11. Robert Higgs has written extensively on the Great Depression. ==== Here is a December 2008 interview with Russ Roberts (Ph.D. in econ from University of Chicago, teaches at GMU), about: ===== Wartime Prosperity? A Reassessment of the U.S. Economy in the 1940s is a shortish article by Higgs addressing the Great Depression: ====== A longer piece is this pdf "Regime Uncertainty: Why the Great Depression Lasted So Long and Why Prosperity Returned After the War,". Higgs has also written a book (a collection of longer essays) called "Regime Uncertainty: Why the Great Depression Lasted So Long and Why Prosperity Returned After the War,". ======== here is Higgs' 33 minute speech (youtube video), which looks at the connection between monetary inflation and war funding. He examines budgets, inflation and such in the US in WWI and WWII. Its a lot easier to fund a war by printing money than it is to tax people the full amount (assuming its not such a small war it can be fought out of present inventory). Here is a pdf file Dr. Higgs discusses in Death Fuel lecture that details budgetary information from WWI and WWII.
  12. Here is one of my favorite pieces by Bob Murphy in which he responds to criticism of ABCT from Paul Krugman and Tyler Cowen. Murphy explains the importance of capital consumption to ABCT, or what happens when we don't really save but simply keep consuming and thus do not release resources into the economy to support newly undertaken allocations of productive capital resources. A Sushi Model of Capital Consumption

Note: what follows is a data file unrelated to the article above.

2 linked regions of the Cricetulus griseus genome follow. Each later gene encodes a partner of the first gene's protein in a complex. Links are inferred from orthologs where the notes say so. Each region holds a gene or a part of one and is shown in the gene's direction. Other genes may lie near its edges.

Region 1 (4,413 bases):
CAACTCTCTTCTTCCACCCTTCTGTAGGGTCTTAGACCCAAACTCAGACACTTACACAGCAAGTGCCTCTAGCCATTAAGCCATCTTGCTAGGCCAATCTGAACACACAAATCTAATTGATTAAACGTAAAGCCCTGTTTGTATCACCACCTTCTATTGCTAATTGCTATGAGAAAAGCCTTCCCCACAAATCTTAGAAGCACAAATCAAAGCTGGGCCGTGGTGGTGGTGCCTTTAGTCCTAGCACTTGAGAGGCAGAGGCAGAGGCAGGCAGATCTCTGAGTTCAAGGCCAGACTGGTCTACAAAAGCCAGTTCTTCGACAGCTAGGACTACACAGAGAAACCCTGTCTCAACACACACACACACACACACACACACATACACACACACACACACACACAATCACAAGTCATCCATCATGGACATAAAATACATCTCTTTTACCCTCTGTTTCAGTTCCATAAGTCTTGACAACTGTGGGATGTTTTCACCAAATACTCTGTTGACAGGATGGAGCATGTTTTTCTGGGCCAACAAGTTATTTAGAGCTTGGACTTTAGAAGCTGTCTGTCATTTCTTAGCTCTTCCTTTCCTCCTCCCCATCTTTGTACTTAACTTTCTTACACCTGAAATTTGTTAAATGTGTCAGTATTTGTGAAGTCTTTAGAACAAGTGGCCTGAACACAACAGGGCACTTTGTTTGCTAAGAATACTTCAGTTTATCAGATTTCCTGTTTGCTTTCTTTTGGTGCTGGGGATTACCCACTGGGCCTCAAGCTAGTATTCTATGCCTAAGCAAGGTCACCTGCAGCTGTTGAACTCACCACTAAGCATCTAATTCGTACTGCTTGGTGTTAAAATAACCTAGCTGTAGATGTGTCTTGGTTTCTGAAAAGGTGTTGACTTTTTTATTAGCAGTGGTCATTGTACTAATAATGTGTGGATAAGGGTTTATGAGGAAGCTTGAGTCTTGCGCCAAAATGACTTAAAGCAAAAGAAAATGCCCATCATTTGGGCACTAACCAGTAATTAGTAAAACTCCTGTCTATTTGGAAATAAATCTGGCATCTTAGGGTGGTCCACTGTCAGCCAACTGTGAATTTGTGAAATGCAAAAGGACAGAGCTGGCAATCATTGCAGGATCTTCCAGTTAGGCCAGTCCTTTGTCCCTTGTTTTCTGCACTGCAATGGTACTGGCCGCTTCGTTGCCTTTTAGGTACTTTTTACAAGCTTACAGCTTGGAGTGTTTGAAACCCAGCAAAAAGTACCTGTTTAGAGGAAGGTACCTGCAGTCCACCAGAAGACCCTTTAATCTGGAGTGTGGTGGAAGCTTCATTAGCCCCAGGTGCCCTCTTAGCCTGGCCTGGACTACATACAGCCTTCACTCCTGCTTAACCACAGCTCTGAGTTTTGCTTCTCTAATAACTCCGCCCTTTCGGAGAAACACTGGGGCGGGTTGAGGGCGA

13. In Human Action, Ludwig von Mises uses the example of a master builder who is building a house but he is under a misleading impression as to how many bricks he has to explain ABCT. The master builder thinks he has 20% more bricks than he actually has (Mises posits he can’t buy more bricks). So the master builder begins building a house, but he is building the wrong kind of house, as he would build a different house if he knew how many bricks he actually had. In the master builder’s microeocnomy, the pool of real savings is not large enough to support his house. The master builder is undertaking a project he will not be able to finish. What would be the best way to get the builder out of this predicament? To alert him as to the real supply of his bricks, to tell him he is building a house he will not be able to finish. And you want to do this as soon as possible, not right before he runs out of bricks, because he has to demolish the partially built house and start anew. We see the master builder has squander society’s resources by undertaking a project that cannot be completed. The boom period, when he is building the house and employing lots of peoples, that is when is doing the damage, wasting the resources. The bust period is when he is fixing his past mistake, correcting his prior waste of resources and labor time. This is the healthy correction of his prior error. Applying this example to the real economy, we can see why its best to find out now what is unsustainable, to stop it and start viable, sustainable projects. Not to prop up the unsustainable, non-viable projects that squander capital and labor on what could be seen as quixotic production paths, on unsustainable production trajectories. When people say the solution is to pump more money into the system, they are saying lets drive the interest rate down to keep entrepreneurial investment going. Its sorta like saying lets get the master builder drunk so he doesn’t notice the dwindling supply of bricks and just keeps building the doomed house, he keeps up the inherently unsustainable production. But this does not hold up the bust, the bust is inevitable. Pumping money and other intervention only leads to the waste of more resources as we prop up unsustainable activities. When Alan Greenspan did exactly this in 2001 by lowering rates to stimulate the economy, he refused to let occur the the healthy process that is the reallocation of capital to sustainable projects during a bust. Greenspan sought to stimulate the economy to fight the bust, he perpetuated this misallocation and squandering of resources in unsustainable liens of production. And for the first time on record, we had a recession where housing starts did not decline. And thus we see the heart of the myths that housing never declines, prices always go up, home prices don’t go down during a recession, a home is the best investment you can make, that you can buy and flip houses and make lots of money with no risk, etc. – the Fed’s intervention in the economy. Greenspan kept the master builder drunk, and we kept building houses and commercial/residential real estate developments that we did not have the savings to consume. Bust. ========== Bob Murphy (Ph.D. in Econ from NYU where he studies under Israel Kirzner and Mario Rizzo) expounds on thsi idea in Mises's Example of the Master Builder